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Unbeknownst to most people, Uncle Sam will pay you to save for retirement.

You read that correctly. The U.S. Government will literally give singles up to $1,000 and married couples up to $2,000 for saving for retirement. This lucrative payout is known as the "saver's credit," and it's not too late to collect before you file your 2013 taxes.

How the saver's credit works
The saver's credit is a refundable tax credit for low- and moderate-income singles and couples. It rewards savers with a credit equal to up to 50% of their retirement contributions in any given year.

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However, there are a few qualifications based on income, age, and dependency status. Here are the criteria:

  • You must be 18 years or older
  • You cannot be claimed as a dependent
  • You cannot have been a full-time college student during the year

You must also fit within the income limits. The income limits are set to a maximum of $29,500 for singles in 2013, and $59,000 for married couples in 2013.

Breaking out the rewards
If you fit the requirements, your tax credit will vary based on your income level and your retirement contributions. The table below shows incomes for singles and couples, with the percentage of retirement contributions that will come back in the form of a tax credit:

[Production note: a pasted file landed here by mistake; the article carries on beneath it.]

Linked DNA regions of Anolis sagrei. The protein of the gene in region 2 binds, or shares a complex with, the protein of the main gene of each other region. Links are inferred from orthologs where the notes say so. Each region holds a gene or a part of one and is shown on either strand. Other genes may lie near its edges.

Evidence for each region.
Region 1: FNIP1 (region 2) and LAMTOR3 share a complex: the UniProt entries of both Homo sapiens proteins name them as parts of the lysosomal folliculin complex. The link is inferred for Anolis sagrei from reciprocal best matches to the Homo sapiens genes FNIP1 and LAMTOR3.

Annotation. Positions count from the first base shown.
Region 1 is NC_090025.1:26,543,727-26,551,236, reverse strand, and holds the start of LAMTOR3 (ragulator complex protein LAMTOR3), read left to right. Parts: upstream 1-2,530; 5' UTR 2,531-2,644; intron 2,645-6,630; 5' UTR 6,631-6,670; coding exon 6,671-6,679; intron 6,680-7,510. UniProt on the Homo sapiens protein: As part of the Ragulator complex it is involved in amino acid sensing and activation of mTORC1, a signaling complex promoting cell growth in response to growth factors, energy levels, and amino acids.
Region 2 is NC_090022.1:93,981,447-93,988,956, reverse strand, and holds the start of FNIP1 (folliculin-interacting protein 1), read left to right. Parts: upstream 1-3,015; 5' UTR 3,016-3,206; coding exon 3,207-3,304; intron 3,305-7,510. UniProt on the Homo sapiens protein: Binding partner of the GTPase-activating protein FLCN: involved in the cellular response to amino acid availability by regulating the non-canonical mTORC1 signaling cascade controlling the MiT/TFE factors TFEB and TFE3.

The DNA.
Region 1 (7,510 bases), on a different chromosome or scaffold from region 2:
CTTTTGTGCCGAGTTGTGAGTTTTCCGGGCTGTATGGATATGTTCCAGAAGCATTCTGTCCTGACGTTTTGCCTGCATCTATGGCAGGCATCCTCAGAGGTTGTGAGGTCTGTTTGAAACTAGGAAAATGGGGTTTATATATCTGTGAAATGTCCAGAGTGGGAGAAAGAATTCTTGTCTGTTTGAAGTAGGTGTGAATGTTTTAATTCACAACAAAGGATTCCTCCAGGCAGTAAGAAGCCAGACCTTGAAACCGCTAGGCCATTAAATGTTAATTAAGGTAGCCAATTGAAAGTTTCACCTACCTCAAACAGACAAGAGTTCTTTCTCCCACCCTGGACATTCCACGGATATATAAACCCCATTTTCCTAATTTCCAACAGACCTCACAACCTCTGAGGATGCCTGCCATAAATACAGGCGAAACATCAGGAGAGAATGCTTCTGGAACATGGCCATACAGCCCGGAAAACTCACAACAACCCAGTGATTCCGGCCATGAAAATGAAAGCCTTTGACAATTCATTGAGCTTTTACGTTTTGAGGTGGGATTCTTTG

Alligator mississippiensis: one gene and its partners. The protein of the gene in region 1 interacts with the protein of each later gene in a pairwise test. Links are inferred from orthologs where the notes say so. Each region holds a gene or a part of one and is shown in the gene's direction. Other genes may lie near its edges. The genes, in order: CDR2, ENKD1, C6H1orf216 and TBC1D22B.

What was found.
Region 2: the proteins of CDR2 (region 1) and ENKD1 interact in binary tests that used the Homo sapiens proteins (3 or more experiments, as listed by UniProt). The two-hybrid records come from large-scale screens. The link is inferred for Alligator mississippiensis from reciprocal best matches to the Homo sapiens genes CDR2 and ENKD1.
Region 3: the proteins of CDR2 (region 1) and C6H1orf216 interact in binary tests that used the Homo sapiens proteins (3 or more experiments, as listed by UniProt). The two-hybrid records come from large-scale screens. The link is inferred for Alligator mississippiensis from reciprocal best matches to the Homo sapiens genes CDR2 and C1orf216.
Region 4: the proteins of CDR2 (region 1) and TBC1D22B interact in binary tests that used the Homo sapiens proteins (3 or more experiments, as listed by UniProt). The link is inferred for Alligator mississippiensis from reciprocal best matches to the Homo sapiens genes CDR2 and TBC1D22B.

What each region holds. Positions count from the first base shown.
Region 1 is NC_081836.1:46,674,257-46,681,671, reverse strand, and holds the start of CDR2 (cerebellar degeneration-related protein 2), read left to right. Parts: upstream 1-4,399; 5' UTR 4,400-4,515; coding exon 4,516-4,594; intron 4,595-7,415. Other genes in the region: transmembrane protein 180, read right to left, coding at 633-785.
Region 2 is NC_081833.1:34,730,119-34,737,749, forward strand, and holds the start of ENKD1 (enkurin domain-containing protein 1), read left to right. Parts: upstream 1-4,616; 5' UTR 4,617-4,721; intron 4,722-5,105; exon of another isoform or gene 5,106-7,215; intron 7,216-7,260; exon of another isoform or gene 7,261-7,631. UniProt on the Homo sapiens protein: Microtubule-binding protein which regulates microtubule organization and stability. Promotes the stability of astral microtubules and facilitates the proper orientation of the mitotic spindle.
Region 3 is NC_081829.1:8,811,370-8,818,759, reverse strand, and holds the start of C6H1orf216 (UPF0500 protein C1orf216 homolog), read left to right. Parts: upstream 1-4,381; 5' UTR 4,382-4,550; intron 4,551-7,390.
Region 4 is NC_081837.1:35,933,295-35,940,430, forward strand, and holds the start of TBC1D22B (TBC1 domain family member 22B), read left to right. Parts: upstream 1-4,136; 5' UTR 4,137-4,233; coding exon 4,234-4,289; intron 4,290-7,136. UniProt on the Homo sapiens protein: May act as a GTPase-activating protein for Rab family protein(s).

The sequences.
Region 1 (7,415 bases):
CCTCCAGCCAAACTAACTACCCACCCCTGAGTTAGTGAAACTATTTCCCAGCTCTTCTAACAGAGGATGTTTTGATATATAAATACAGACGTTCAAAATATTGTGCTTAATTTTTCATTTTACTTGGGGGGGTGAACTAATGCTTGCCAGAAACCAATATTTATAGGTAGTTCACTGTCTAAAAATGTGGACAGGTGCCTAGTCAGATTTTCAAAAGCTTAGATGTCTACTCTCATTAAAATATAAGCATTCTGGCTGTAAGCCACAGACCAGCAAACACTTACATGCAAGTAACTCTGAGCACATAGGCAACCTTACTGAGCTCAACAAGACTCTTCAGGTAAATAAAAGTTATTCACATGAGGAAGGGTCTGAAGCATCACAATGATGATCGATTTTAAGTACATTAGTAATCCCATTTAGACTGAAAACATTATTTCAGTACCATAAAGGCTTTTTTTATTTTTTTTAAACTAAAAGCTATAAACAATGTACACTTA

Income

Singles

Married Couples

$0-$17,750

50%

50%

$17,751-$19,250

20%

50%

$19,250-$26,625

10%

50%

$26,626-$28,875

10%

50%

$28,876-$29,500

10%

50%

$29,501-$35,500

None

50%

$35,501-$38,500

None

20%

$38,501-$44,250

None

10%

$44,251-$59,000

None

10%

Source: 2013 IRS Form 8880

To see if you qualify, match your income level with your tax status (single, or married filing jointly) to find the percentage of retirement contributions you can receive from the saver's credit.

The maximum benefit is 50% of retirement contributions up to $2,000 for each person. Thus, singles can receive as much as $1,000 (50% of $2,000), and married couples can receive up to $2,000 (50% of $4,000).

The best part of the deal
What if you didn't save for retirement in 2013? No problem. You can still qualify if you make contributions to an individual retirement account by April 15, 2014, the cutoff for the 2013 tax year. Thus, it's possible for you to open an IRA, make a contribution before April 15th, and receive this lucrative tax credit even if you didn't make a single contribution in 2013.

In 2010, single taxpayers who qualified received an average of $122, while married couples received $204. Those on the lower-end of the income scale received significantly more.It's free money for the taking -- take it, and start saving for your future retirement. 

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